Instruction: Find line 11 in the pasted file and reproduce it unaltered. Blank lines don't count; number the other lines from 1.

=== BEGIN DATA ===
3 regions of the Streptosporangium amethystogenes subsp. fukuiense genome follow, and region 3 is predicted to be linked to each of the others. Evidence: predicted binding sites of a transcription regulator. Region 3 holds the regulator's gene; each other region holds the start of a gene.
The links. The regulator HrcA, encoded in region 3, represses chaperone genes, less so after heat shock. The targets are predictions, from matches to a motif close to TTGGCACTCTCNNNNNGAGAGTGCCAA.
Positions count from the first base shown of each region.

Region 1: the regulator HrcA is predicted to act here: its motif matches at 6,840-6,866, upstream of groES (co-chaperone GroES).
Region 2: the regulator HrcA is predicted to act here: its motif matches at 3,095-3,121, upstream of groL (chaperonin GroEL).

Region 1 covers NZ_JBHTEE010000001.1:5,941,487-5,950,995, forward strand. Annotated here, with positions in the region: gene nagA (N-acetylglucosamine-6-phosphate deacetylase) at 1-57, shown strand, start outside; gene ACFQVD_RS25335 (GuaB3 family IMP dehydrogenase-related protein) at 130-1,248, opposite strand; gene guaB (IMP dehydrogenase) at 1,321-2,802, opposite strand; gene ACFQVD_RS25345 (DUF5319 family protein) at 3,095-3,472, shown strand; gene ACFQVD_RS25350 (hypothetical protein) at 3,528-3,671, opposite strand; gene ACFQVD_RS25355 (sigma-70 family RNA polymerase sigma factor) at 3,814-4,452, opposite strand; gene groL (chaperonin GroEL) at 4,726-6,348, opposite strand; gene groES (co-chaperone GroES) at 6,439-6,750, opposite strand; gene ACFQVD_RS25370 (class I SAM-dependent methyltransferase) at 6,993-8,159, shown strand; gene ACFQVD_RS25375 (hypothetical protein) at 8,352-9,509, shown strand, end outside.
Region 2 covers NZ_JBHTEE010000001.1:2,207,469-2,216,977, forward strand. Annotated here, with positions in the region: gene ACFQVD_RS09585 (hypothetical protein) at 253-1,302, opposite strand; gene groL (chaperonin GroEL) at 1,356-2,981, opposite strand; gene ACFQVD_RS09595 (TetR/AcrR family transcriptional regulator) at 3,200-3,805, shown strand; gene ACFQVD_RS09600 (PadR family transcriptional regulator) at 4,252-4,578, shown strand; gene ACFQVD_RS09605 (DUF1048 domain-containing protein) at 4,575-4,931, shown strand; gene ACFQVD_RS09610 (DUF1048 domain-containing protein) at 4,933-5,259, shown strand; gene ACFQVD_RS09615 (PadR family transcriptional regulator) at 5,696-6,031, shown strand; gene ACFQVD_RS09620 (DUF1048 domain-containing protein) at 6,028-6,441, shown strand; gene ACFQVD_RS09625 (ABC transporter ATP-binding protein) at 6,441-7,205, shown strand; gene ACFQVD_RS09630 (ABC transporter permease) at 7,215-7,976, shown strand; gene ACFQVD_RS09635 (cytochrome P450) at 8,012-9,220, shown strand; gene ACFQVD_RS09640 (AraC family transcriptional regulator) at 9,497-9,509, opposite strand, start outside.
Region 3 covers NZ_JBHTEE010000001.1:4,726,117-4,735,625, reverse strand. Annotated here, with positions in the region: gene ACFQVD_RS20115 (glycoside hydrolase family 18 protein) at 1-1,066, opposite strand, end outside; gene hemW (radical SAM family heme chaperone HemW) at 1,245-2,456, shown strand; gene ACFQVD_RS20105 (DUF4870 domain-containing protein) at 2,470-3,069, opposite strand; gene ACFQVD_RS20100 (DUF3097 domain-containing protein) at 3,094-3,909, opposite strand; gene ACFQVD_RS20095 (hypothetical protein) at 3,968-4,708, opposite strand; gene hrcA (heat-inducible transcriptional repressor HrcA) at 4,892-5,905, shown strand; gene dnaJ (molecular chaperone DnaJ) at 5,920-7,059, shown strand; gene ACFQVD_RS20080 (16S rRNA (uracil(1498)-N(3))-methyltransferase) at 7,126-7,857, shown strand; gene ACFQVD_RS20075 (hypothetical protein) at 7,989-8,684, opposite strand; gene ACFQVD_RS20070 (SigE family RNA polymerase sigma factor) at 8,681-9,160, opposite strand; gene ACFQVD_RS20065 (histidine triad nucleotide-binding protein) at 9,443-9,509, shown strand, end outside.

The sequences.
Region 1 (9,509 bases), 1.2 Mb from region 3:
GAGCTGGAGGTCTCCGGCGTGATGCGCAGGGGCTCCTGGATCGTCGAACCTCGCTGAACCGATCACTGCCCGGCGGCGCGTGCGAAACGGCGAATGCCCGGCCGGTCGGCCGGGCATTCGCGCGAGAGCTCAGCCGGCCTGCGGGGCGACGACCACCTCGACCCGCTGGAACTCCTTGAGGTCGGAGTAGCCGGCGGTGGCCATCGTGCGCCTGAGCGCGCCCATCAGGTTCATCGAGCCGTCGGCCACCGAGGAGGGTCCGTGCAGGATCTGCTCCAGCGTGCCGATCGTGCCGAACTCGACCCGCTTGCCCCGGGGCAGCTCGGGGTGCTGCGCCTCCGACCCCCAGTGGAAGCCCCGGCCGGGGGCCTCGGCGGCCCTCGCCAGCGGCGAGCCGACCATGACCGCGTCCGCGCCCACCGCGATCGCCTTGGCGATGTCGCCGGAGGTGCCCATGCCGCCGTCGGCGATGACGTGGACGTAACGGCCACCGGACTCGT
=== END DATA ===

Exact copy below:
GAGCTGGAGGTCTCCGGCGTGATGCGCAGGGGCTCCTGGATCGTCGAACCTCGCTGAACCGATCACTGCCCGGCGGCGCGTGCGAAACGGCGAATGCCCGGCCGGTCGGCCGGGCATTCGCGCGAGAGCTCAGCCGGCCTGCGGGGCGACGACCACCTCGACCCGCTGGAACTCCTTGAGGTCGGAGTAGCCGGCGGTGGCCATCGTGCGCCTGAGCGCGCCCATCAGGTTCATCGAGCCGTCGGCCACCGAGGAGGGTCCGTGCAGGATCTGCTCCAGCGTGCCGATCGTGCCGAACTCGACCCGCTTGCCCCGGGGCAGCTCGGGGTGCTGCGCCTCCGACCCCCAGTGGAAGCCCCGGCCGGGGGCCTCGGCGGCCCTCGCCAGCGGCGAGCCGACCATGACCGCGTCCGCGCCCACCGCGATCGCCTTGGCGATGTCGCCGGAGGTGCCCATGCCGCCGTCGGCGATGACGTGGACGTAACGGCCACCGGACTCGT